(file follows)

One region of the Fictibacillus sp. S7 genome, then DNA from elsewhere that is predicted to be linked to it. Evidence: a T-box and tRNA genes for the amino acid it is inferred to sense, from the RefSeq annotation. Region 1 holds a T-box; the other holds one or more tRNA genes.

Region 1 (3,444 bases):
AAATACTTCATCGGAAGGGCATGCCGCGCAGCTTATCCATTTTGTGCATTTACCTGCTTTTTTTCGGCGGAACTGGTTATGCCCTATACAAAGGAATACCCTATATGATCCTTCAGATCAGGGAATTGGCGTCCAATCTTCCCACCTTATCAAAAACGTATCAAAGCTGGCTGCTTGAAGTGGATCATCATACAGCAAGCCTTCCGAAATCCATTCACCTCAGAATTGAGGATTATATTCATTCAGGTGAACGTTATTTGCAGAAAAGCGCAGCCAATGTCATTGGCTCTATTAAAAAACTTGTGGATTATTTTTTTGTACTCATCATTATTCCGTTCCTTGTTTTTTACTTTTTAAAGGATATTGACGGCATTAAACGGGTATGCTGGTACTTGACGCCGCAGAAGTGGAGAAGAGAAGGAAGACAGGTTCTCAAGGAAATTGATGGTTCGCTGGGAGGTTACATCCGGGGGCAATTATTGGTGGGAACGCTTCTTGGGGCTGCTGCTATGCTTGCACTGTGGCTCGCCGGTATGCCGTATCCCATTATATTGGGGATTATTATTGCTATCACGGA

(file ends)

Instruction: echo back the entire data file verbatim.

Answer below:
One region of the Fictibacillus sp. S7 genome, then DNA from elsewhere that is predicted to be linked to it. Evidence: a T-box and tRNA genes for the amino acid it is inferred to sense, from the RefSeq annotation. Region 1 holds a T-box; the other holds one or more tRNA genes.

Region 1 (3,444 bases):
AAATACTTCATCGGAAGGGCATGCCGCGCAGCTTATCCATTTTGTGCATTTACCTGCTTTTTTTCGGCGGAACTGGTTATGCCCTATACAAAGGAATACCCTATATGATCCTTCAGATCAGGGAATTGGCGTCCAATCTTCCCACCTTATCAAAAACGTATCAAAGCTGGCTGCTTGAAGTGGATCATCATACAGCAAGCCTTCCGAAATCCATTCACCTCAGAATTGAGGATTATATTCATTCAGGTGAACGTTATTTGCAGAAAAGCGCAGCCAATGTCATTGGCTCTATTAAAAAACTTGTGGATTATTTTTTTGTACTCATCATTATTCCGTTCCTTGTTTTTTACTTTTTAAAGGATATTGACGGCATTAAACGGGTATGCTGGTACTTGACGCCGCAGAAGTGGAGAAGAGAAGGAAGACAGGTTCTCAAGGAAATTGATGGTTCGCTGGGAGGTTACATCCGGGGGCAATTATTGGTGGGAACGCTTCTTGGGGCTGCTGCTATGCTTGCACTGTGGCTCGCCGGTATGCCGTATCCCATTATATTGGGGATTATTATTGCTATCACGGA